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The American Nutcracker is a Christmas classic performed by dance companies all across the United States but Ceres has its own version thanks to Steps Dance Arts Center.

The center has been producing the Nutcracker each of its 10 years of operation at 2959 Fourth Street in Ceres. While there's plenty of talent in Ceres, unfortunately there's no place in Ceres to perform it.

"I would perform it in Ceres but there's no place to perform it - at least not yet," said Artistist Director Charlotte Ewing. Even the recently completed Ceres Community Center is without a stage.

Thus, on Saturday, Dec. 19 a bunch of parents, relatives and the Ceres public will be driving to Johansen High School to watch the production at 6:30 p.m. Tickets are $15 per adult and $10 for children and seniors.

Ewing said her Nutcracker production is unique in that it's comprised mostly of Ceres dance talent and includes Glenn Miller style music.

"We have a lot of really good Ceres dancers that are dancing in our Nutcracker," said Ewing. "The grand majority are from Ceres but we do draw from Patterson, Hughson, Modesto, from Salida, Crowslanding."

Savannah Kimbro, 13, is one of the dancers of whom Ewing is especially proud. She was given the coveted role of the Sugar Plum Fairy.

"She's such a beautiful dancer that when she went to the San Jose Ballet school for the summer program they put her in the professional level. She was only 12 when she did that. She's an exquisite dancer. There's going to be some really beautiful things come from her."

The Nutcracker prince, Izrael Duran-Soriano is also from Ceres, who has overcome a multiple sclerosis. "He's not supposed to be able to walk and he's out there dancing," said Ewing. "We take children like that and teach them just as if they're normal children. We have a little girl who's a Downs Syndrome child but you wouldn't be able to tell. We don't treat them like they need special treatment; we just keep pushing them along."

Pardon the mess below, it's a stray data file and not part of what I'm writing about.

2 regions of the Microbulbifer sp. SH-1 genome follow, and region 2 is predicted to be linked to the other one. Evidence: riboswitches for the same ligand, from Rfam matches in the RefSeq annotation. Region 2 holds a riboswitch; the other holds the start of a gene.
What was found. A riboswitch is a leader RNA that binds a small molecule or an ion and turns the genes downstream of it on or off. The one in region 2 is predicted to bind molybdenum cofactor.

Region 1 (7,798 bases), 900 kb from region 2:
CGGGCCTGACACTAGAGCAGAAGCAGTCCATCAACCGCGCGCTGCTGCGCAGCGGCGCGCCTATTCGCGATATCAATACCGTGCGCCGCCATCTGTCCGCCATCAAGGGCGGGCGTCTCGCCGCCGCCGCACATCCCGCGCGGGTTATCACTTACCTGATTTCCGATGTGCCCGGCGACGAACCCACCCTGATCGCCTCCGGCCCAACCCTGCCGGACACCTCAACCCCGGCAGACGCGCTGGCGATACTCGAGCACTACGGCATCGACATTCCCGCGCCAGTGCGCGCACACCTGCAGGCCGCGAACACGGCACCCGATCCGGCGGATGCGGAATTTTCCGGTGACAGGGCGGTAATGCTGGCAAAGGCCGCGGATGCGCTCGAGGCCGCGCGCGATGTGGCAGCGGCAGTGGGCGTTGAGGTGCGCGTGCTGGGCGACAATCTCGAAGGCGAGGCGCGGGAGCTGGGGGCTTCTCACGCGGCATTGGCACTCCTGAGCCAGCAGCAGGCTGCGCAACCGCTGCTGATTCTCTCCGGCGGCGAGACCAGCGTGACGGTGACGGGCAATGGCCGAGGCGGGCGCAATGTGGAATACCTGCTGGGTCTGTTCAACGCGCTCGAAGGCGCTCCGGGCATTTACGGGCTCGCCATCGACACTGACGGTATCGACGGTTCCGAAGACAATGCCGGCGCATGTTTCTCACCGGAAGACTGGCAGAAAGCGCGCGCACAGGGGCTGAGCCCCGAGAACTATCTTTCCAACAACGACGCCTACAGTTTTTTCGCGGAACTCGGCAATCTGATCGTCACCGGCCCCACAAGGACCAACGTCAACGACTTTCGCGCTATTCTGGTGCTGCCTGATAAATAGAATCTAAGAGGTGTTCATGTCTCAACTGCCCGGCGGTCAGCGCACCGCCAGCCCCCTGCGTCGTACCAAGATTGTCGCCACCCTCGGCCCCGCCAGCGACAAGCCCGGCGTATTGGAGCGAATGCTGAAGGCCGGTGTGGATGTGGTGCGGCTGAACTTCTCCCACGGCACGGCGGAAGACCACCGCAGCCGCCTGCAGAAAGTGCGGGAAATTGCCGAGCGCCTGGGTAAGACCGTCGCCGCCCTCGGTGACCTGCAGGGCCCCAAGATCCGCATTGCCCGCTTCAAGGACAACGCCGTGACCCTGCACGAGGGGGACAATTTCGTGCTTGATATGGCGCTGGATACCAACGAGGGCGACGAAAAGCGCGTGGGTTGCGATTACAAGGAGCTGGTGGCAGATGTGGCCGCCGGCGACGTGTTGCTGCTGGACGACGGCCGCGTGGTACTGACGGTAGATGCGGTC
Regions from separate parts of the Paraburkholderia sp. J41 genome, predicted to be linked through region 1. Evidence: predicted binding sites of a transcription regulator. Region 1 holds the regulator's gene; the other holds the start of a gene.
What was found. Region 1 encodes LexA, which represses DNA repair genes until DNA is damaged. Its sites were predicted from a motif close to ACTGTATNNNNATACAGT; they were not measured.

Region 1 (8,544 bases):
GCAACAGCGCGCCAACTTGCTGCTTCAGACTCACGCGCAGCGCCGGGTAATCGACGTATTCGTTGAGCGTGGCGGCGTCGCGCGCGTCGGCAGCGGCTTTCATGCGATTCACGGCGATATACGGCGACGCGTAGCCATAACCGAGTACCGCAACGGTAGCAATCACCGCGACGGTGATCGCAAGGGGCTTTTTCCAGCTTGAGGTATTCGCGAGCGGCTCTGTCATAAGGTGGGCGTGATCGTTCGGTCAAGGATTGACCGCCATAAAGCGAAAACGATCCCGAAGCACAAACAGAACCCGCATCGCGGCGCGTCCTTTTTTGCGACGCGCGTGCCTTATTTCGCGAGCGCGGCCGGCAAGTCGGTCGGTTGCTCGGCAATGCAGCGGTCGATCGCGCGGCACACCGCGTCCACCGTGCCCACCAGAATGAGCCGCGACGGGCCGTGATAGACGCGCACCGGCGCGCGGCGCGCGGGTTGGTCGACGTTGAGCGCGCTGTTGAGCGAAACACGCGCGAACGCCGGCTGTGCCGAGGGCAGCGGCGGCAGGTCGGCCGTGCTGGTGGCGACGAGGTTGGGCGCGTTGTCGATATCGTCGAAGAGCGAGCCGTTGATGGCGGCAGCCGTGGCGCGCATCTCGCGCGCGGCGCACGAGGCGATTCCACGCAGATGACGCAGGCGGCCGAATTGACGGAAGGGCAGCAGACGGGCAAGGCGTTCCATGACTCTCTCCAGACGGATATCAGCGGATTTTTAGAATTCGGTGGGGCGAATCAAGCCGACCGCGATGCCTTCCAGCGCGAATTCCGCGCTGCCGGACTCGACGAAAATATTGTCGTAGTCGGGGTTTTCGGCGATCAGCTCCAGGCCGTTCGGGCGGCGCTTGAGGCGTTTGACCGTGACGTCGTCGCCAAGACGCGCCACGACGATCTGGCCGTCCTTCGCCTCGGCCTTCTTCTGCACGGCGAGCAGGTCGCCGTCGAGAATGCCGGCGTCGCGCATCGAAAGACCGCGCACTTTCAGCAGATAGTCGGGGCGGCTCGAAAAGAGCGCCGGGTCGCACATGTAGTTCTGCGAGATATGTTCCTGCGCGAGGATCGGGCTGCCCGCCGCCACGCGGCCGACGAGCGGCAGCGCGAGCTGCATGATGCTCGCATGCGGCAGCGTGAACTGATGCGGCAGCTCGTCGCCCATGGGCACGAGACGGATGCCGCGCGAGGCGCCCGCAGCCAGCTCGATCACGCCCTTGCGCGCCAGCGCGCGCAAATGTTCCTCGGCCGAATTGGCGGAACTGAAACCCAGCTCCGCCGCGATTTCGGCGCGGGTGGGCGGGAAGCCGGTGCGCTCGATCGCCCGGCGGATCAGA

Ewing's studio, which employs five teachers, also conduct Ceres Parks and Recreation Department classes and specific classes.

"They all have their own classes ... that perform in the Nutcracker at various parts. Sometimes I could say 'I would like for your class to do the Chinese dance' so then that teacher teaches them the Chinese dance, and costumes them."

The watch for talented dancers starts from the beginning of the dance season in August when Ewing and the teachers get ideas on who to cast.

"Predominantly our students are now the ones that have grown up with me since 1999. They're now becoming company members. The kids are growing up to become such good dancers. They're now doing bigger roles. They're at that point and they're all very young - they're at Mae Hensley and freshmen at Ceres High School. I think this is really exciting because now we can actually say Ceres has a ballet company, a ballet school, even though we're small."

One of the homegrown talents includes Brooke Pietrzyk of Keyes who is dancing her first solo in the "Spanish Chocolate" dance.

Ewing said her center is becoming well respected and that her students are able to graduate into Modesto's Central West. "They know that if any of my students walk in that they have a well trained student and they're excited to have them."

A condensed storyline ballet of the Grinch was performed at the Ceres Christmas Festival and the longer version will be shown to parents prior to the Nutcracker show.